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  1. #21
    Member PureWhispers's Avatar
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    The only person I know who was professionally diagnosed with it is an ENFP...
    MBTI: ENFJ | Enneagram: 4w5

  2. #22
    Artisan Conquerer Halla74's Avatar
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    Diagnosed with it or not, the only point at which it becomes a disorder is when it impairs your ability to live a normal, productive life.

    I am the ADHD poster child. I am hyper, cheerful, creative, and can't sit still for the life of me.

    I was not diagnosed as a kid (despite the occurrence of the above + disciplinary problems), my parents denied the existence of mental health. My Dad's answer to all ailments was "hard work."

    When I was about 31, my second daughter was just born, I was working 2-3 jobs to keep my wifey at home. I just took a new position and although the work was not intellectually stifling, it was taking me forever to finish my tasks. I was falling asleep in meetings (unless I was presenting something, at which time I was happy as can be), and getting really frustrated at the amount of overtime I was putting in to get everything done.

    I asked a psychologist friend of mine if I could be tested for ADHD and he said to go to my primary care physician, which I did. My PCP gave me some SNRI medication first, whcih tore my stomach up and didn't help me focus worth a damn. Then he gave me a Rx for Ritalin. Within 20 minutes of ingesting the first tablet the world stood still before my eyes for the first time, it was such a relief!

    -A.

  3. #23
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    Its the N. It relates things. With Ne imagine walking around and seeing how things relate, your mind jumps from one thing to another, being Se we ignore how things relate and look for the differences. We naturally ignore 90% of the world, we hear a car crash and are just like oh thats a car crash. An Ni will relate it to something internally while an Ne will race through all the things that they have seen that relate to car crashes. N dominant/auxilary will relate everything, its like this relates to this, which relates to this, which relates to this, which.... Now try to keep a straight thought when you naturally percieve things based on how it relates.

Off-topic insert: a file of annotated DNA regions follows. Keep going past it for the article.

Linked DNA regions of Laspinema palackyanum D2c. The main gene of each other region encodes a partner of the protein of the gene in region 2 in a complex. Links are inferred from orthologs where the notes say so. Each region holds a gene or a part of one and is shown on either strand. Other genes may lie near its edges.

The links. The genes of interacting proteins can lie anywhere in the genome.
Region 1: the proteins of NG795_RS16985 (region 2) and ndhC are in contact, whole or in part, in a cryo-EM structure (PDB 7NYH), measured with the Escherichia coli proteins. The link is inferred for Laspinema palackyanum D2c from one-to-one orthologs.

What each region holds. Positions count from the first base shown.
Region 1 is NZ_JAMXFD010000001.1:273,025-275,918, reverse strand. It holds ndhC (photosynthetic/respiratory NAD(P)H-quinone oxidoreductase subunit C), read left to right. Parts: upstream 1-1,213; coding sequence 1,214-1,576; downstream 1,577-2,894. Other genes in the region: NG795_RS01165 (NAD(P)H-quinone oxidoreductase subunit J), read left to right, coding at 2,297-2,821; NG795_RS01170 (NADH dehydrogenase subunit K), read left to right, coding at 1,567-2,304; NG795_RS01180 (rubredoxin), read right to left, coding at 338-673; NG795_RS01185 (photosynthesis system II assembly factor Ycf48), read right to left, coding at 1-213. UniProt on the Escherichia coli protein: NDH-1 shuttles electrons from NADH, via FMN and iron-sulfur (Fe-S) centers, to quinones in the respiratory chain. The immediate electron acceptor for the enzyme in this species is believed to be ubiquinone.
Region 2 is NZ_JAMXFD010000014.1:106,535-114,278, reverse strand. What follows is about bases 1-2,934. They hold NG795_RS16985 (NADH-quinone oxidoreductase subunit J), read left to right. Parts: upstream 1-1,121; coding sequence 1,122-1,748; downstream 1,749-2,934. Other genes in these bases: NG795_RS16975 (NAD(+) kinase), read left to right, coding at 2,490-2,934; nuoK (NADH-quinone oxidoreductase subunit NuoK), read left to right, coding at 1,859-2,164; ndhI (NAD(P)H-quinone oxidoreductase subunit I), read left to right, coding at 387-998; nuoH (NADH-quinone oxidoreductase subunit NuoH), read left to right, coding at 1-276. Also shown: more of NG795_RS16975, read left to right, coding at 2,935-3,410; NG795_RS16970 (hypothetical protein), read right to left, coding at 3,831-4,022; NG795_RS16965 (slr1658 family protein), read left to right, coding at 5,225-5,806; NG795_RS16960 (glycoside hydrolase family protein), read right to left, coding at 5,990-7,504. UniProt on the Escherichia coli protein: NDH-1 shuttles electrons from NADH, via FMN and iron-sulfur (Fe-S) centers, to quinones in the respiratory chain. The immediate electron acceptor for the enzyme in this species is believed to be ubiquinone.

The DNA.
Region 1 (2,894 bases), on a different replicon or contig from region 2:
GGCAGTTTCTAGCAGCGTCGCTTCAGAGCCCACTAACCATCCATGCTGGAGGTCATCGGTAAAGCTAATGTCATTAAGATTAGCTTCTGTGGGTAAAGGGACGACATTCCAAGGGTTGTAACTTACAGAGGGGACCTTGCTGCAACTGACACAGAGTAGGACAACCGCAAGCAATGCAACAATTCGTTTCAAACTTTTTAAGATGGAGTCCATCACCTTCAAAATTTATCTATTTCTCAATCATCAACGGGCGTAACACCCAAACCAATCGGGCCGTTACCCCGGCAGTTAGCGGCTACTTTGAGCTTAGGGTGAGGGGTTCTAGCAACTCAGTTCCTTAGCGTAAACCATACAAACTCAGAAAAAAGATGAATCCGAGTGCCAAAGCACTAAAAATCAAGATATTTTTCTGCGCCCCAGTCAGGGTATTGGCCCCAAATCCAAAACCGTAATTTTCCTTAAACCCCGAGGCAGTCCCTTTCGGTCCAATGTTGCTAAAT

Im out, its been fun

  4. #24
    Senior Member Synapse's Avatar
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    Personally I think ADD/ADHD is a response to a poorly balanced endocrine system or mineral deficit. I became ADD the last few years with an adrenal gland and cortisol increase.

  5. #25
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    Well, I am pretty sure I have it although I was never officially diagnosed. I took some Ritalin for preparing for an exam and let me tell you, it helped a lot!!!!
    Also my performance at work was much better when on even a really small dosage of Ritalin... My job is really boring unfortunately...so the Ritalin makes it much easier to concentrate on the boring stuff...

    My son has been diagnosed with ADHD just not long ago, and the funny thing is he must be NT, and all the doctors wouldn't believe me for a really long time, saying things like he is not the "typical case" etc.. Cause he loves to read and is practically a genius, they thought that it must be impossible that he is ADHD... lol.

    When he got evaluated though, the psychologist said 100% ADHD... so go figure...
    Nothing is always xyz...

  6. #26
    Artisan Conquerer Halla74's Avatar
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    Quote Originally Posted by Synapse View Post
    Personally I think ADD/ADHD is a response to a poorly balanced endocrine system or mineral deficit. I became ADD the last few years with an adrenal gland and cortisol increase.
    [Not Hating, Just Commenting]
    I would have to disagree here; your statement (bolded) is too global.

    As far as your issues with increased adrenaline/cortisol was that resolved via medication or lifestyle change? I know my wife's aunth, when she was terminally ill with brain cancer, was receiving major doses of Deca Dron, a corticosteroid. At that time she was hyper manic, it was really bizarre as she was usually really calm.